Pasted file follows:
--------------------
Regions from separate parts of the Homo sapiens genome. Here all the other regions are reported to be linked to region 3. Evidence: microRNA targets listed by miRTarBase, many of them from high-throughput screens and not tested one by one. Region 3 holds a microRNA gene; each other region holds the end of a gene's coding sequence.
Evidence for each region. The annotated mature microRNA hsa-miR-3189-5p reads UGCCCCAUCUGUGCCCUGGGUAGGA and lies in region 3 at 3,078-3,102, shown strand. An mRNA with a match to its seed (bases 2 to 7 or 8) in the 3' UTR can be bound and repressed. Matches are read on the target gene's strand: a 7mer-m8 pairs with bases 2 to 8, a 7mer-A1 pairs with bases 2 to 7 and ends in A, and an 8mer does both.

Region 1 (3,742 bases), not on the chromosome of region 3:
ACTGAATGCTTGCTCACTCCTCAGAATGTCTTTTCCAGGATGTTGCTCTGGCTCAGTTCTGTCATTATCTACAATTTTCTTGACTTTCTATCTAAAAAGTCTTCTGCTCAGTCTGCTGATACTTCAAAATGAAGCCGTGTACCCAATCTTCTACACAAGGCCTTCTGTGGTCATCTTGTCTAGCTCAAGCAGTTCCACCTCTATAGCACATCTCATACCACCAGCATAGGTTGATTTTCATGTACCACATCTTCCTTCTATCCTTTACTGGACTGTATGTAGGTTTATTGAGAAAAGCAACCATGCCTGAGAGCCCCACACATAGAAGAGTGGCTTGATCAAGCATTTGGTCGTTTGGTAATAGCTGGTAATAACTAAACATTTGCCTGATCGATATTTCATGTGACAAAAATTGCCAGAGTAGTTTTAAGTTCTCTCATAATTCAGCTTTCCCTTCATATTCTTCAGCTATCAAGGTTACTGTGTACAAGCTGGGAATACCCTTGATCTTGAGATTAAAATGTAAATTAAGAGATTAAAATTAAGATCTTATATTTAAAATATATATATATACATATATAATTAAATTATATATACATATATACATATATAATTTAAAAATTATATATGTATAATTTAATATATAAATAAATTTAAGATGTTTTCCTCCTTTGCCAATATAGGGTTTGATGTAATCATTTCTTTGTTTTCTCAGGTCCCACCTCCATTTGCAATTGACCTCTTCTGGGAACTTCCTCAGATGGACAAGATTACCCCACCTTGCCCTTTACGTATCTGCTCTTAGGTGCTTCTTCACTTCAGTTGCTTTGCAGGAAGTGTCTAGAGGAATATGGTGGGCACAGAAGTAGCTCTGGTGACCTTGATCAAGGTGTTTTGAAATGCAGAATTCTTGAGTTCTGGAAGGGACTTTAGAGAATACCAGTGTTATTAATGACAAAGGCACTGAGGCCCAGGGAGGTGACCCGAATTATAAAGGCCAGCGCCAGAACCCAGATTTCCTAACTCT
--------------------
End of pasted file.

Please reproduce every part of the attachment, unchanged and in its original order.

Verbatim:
Regions from separate parts of the Homo sapiens genome. Here all the other regions are reported to be linked to region 3. Evidence: microRNA targets listed by miRTarBase, many of them from high-throughput screens and not tested one by one. Region 3 holds a microRNA gene; each other region holds the end of a gene's coding sequence.
Evidence for each region. The annotated mature microRNA hsa-miR-3189-5p reads UGCCCCAUCUGUGCCCUGGGUAGGA and lies in region 3 at 3,078-3,102, shown strand. An mRNA with a match to its seed (bases 2 to 7 or 8) in the 3' UTR can be bound and repressed. Matches are read on the target gene's strand: a 7mer-m8 pairs with bases 2 to 8, a 7mer-A1 pairs with bases 2 to 7 and ends in A, and an 8mer does both.

Region 1 (3,742 bases), not on the chromosome of region 3:
ACTGAATGCTTGCTCACTCCTCAGAATGTCTTTTCCAGGATGTTGCTCTGGCTCAGTTCTGTCATTATCTACAATTTTCTTGACTTTCTATCTAAAAAGTCTTCTGCTCAGTCTGCTGATACTTCAAAATGAAGCCGTGTACCCAATCTTCTACACAAGGCCTTCTGTGGTCATCTTGTCTAGCTCAAGCAGTTCCACCTCTATAGCACATCTCATACCACCAGCATAGGTTGATTTTCATGTACCACATCTTCCTTCTATCCTTTACTGGACTGTATGTAGGTTTATTGAGAAAAGCAACCATGCCTGAGAGCCCCACACATAGAAGAGTGGCTTGATCAAGCATTTGGTCGTTTGGTAATAGCTGGTAATAACTAAACATTTGCCTGATCGATATTTCATGTGACAAAAATTGCCAGAGTAGTTTTAAGTTCTCTCATAATTCAGCTTTCCCTTCATATTCTTCAGCTATCAAGGTTACTGTGTACAAGCTGGGAATACCCTTGATCTTGAGATTAAAATGTAAATTAAGAGATTAAAATTAAGATCTTATATTTAAAATATATATATATACATATATAATTAAATTATATATACATATATACATATATAATTTAAAAATTATATATGTATAATTTAATATATAAATAAATTTAAGATGTTTTCCTCCTTTGCCAATATAGGGTTTGATGTAATCATTTCTTTGTTTTCTCAGGTCCCACCTCCATTTGCAATTGACCTCTTCTGGGAACTTCCTCAGATGGACAAGATTACCCCACCTTGCCCTTTACGTATCTGCTCTTAGGTGCTTCTTCACTTCAGTTGCTTTGCAGGAAGTGTCTAGAGGAATATGGTGGGCACAGAAGTAGCTCTGGTGACCTTGATCAAGGTGTTTTGAAATGCAGAATTCTTGAGTTCTGGAAGGGACTTTAGAGAATACCAGTGTTATTAATGACAAAGGCACTGAGGCCCAGGGAGGTGACCCGAATTATAAAGGCCAGCGCCAGAACCCAGATTTCCTAACTCT